National Catholic Reporter

The Independent News Source

NCR Today

Episcopalians take historic vote for gays, lesbians

 | 

I think of Episcopalians as our ecclesial "kissin' cousins," so I keep abreast of what they're doing. And this week, it's historic.

As recently as a few weeks ago, most Episcopalians were saying this vote was impossible. And then it happened. The Episcopal General Convention, meeting in Anaheim, Calif., voted overwhelmingly this week to allow openly gay men or lesbians to become priests and bishops. Today, the House of Bishops and House of Deputies take up the question of official blessing ceremonies for same sex unions.

Do you know Bill?

 | 

"Take my yoke upon you ..." Matt 11:25

A man sitting on the bench at the bus stop kept looking at me as though he knew me. I didn't recognize him, and things only got more confused when he asked me, "Do you know Bill?" He was about my age, looked a bit worn at the edges, but he was engaging and eager to talk. As our conversation continued on the bus, I learned that "Do you know Bill" was an AA catch phrase one alcoholic might use to identify another.

The presidential pitch

 | 

One of the "rules" of political campaigns is never have a politician play a public part in a sporting event. They will get booed. This is a particular instance of a greater rule: Know your audience.

Sports fans come to a stadium to watch sports. For some it is merely a fun pastime. For others sports is an escape from the quotidian, a literal "field of dreams" where people can indulge their fantasy of sports' greatness through the power of their imagination. For others, cheering for the home team is part and parcel of local loyalty, as anyone who has been in Red Sox Nation during the playoffs knows. No one, repeat no one, comes to a ball game to see, still less hear from, a politician.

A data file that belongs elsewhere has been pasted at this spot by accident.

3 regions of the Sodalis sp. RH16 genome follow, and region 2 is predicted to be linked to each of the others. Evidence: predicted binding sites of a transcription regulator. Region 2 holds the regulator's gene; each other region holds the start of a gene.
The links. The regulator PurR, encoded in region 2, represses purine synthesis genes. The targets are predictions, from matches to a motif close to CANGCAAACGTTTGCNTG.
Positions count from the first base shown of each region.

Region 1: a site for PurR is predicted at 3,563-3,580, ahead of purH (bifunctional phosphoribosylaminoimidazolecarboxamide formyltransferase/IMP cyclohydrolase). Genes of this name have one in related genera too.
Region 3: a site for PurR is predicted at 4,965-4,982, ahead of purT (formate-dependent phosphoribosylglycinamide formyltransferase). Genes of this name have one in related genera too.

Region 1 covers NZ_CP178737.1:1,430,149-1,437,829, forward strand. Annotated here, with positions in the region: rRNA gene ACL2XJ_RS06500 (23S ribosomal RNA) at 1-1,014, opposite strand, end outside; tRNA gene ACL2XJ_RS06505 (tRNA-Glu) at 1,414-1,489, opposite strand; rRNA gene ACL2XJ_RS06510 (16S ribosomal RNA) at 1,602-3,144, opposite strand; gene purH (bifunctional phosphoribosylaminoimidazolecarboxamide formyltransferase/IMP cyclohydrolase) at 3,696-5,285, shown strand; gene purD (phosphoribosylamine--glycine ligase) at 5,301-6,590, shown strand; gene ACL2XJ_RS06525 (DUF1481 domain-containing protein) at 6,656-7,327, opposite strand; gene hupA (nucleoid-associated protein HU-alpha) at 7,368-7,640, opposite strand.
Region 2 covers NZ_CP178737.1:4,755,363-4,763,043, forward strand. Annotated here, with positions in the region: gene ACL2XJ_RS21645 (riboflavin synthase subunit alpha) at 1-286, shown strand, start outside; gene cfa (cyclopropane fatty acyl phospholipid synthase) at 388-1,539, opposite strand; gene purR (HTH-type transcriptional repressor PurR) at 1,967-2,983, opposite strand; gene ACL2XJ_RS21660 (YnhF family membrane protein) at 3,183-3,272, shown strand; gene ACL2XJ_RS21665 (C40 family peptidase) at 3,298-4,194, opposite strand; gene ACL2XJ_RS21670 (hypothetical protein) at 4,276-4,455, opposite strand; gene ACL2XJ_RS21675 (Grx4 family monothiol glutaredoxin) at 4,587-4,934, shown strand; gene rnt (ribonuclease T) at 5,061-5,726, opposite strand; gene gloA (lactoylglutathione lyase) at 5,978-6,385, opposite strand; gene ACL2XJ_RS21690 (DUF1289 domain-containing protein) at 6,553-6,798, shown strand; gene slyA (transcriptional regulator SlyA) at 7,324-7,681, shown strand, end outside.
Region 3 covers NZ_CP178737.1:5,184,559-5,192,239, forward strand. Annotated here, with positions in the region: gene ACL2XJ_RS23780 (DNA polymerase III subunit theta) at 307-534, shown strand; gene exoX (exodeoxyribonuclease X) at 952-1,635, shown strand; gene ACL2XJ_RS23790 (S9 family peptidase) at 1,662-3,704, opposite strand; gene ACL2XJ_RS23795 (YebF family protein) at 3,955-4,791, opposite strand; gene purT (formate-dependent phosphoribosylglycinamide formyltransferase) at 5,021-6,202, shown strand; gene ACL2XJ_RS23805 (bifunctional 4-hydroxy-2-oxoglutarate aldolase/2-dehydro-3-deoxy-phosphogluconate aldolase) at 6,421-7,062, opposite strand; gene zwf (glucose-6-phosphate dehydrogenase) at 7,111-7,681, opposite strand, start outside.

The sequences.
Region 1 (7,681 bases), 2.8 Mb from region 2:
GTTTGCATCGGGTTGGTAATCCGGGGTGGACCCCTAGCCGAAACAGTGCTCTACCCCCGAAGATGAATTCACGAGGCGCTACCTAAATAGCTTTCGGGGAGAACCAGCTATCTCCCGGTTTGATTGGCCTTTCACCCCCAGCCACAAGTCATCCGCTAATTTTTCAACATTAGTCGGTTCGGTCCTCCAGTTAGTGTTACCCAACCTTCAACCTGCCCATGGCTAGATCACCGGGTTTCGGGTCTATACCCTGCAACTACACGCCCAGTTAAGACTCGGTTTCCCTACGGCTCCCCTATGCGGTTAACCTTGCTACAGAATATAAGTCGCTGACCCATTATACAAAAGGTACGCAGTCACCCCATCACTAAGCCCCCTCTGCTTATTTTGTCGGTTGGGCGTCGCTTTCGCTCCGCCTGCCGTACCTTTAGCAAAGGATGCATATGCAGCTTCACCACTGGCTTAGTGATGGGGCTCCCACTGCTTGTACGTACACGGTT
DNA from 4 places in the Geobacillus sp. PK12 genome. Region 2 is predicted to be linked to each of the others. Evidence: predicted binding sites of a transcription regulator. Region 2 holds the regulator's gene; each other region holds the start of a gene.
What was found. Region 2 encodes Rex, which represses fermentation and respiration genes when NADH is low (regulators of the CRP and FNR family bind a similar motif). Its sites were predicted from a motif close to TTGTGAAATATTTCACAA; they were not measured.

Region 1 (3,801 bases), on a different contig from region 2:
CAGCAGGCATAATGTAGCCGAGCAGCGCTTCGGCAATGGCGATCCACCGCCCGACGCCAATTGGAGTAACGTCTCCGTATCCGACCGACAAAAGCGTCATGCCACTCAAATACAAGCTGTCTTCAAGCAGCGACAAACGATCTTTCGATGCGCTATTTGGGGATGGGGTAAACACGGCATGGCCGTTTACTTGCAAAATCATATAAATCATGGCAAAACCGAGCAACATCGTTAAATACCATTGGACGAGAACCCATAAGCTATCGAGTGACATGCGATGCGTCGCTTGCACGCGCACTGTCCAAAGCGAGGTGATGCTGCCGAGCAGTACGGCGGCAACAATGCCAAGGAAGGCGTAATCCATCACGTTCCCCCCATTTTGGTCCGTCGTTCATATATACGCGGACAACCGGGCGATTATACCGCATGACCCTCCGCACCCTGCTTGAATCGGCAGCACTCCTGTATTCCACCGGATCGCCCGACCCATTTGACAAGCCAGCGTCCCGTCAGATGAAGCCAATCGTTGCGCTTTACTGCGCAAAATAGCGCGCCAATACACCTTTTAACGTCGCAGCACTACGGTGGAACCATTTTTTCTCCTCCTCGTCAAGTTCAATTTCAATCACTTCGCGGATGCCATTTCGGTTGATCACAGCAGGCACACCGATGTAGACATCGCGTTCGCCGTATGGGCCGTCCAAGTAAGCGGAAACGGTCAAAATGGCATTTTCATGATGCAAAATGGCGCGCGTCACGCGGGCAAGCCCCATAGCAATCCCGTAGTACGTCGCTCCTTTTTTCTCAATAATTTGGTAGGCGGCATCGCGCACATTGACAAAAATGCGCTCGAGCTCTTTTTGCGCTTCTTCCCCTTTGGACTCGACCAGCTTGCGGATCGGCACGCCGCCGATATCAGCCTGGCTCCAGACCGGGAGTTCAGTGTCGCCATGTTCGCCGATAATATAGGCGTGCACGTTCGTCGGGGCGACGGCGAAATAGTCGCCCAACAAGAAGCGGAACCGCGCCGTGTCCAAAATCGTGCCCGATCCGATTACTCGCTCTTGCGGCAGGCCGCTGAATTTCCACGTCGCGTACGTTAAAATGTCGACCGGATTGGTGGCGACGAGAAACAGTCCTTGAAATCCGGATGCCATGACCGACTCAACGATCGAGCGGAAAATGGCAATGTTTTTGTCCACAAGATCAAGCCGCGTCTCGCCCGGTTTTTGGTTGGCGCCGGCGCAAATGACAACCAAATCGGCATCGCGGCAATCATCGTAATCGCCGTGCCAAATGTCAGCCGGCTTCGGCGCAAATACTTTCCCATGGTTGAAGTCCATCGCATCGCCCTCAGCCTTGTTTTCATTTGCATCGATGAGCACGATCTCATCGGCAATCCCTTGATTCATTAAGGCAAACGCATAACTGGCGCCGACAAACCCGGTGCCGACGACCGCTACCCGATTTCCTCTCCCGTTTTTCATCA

Italy to press UN on compulsory abortions

 | 

Yesterday the Italian parliament, currently controlled by center-right parties, approved a resolution introduced by a close friend of the late Pope John Paul II to press the United Nations to condemn the use of compulsory abortions as part of population control programs.

The most commonly cited example of compulsory abortion in the world is usually China, where the country's one-child policy was strictly enforced as recently as the late 1990s, especially in urban areas. More recently, however, declining fertility and rapid aging have induced China to relax the policy somewhat.

From time to time, the prospect of compulsory abortion is floated elsewhere. In 2006, for example, Bulgaria's Minister of Health suggested a policy of mandatory abortions for pregnant girls under 18 who belong to the Roma people, more commonly known as "gypsies." Under pressure from international human rights groups, the idea was abandoned.

Pages

Subscribe to NCR Today

Feature-flag_GSR_start-reading.jpg

NCR Email Alerts

 

In This Issue

July 4-17, 2014

07-04-2014.jpg

Not all of our content is online. Subscribe to receive all the news and features you won't find anywhere else.